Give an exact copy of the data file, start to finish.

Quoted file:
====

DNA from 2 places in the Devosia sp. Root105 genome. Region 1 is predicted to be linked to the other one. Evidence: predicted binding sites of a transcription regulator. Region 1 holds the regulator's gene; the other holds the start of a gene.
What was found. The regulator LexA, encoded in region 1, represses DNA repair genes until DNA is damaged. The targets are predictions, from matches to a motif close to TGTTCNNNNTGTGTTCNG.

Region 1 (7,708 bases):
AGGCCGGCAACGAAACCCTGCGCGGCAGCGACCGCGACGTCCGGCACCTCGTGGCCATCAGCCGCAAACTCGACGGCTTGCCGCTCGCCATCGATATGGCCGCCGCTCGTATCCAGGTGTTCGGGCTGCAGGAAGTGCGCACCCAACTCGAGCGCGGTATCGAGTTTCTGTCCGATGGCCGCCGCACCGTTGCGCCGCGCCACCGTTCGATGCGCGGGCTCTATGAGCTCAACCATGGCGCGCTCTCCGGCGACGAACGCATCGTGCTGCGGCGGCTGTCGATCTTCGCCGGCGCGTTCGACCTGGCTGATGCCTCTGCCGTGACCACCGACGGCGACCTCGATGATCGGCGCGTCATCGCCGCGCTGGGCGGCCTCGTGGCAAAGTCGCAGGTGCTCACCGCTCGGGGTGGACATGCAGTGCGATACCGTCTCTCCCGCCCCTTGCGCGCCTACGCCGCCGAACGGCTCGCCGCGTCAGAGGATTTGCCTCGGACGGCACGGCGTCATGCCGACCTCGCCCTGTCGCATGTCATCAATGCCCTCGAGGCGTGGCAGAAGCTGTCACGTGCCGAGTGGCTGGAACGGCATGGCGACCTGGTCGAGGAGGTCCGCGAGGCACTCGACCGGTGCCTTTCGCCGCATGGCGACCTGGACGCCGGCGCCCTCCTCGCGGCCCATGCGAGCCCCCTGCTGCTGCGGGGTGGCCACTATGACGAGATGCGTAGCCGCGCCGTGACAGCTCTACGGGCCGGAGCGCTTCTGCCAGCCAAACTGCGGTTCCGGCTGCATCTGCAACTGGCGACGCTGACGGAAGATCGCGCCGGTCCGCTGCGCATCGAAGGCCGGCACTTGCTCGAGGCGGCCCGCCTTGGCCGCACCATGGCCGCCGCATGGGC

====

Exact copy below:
DNA from 2 places in the Devosia sp. Root105 genome. Region 1 is predicted to be linked to the other one. Evidence: predicted binding sites of a transcription regulator. Region 1 holds the regulator's gene; the other holds the start of a gene.
What was found. The regulator LexA, encoded in region 1, represses DNA repair genes until DNA is damaged. The targets are predictions, from matches to a motif close to TGTTCNNNNTGTGTTCNG.

Region 1 (7,708 bases):
AGGCCGGCAACGAAACCCTGCGCGGCAGCGACCGCGACGTCCGGCACCTCGTGGCCATCAGCCGCAAACTCGACGGCTTGCCGCTCGCCATCGATATGGCCGCCGCTCGTATCCAGGTGTTCGGGCTGCAGGAAGTGCGCACCCAACTCGAGCGCGGTATCGAGTTTCTGTCCGATGGCCGCCGCACCGTTGCGCCGCGCCACCGTTCGATGCGCGGGCTCTATGAGCTCAACCATGGCGCGCTCTCCGGCGACGAACGCATCGTGCTGCGGCGGCTGTCGATCTTCGCCGGCGCGTTCGACCTGGCTGATGCCTCTGCCGTGACCACCGACGGCGACCTCGATGATCGGCGCGTCATCGCCGCGCTGGGCGGCCTCGTGGCAAAGTCGCAGGTGCTCACCGCTCGGGGTGGACATGCAGTGCGATACCGTCTCTCCCGCCCCTTGCGCGCCTACGCCGCCGAACGGCTCGCCGCGTCAGAGGATTTGCCTCGGACGGCACGGCGTCATGCCGACCTCGCCCTGTCGCATGTCATCAATGCCCTCGAGGCGTGGCAGAAGCTGTCACGTGCCGAGTGGCTGGAACGGCATGGCGACCTGGTCGAGGAGGTCCGCGAGGCACTCGACCGGTGCCTTTCGCCGCATGGCGACCTGGACGCCGGCGCCCTCCTCGCGGCCCATGCGAGCCCCCTGCTGCTGCGGGGTGGCCACTATGACGAGATGCGTAGCCGCGCCGTGACAGCTCTACGGGCCGGAGCGCTTCTGCCAGCCAAACTGCGGTTCCGGCTGCATCTGCAACTGGCGACGCTGACGGAAGATCGCGCCGGTCCGCTGCGCATCGAAGGCCGGCACTTGCTCGAGGCGGCCCGCCTTGGCCGCACCATGGCCGCCGCATGGGC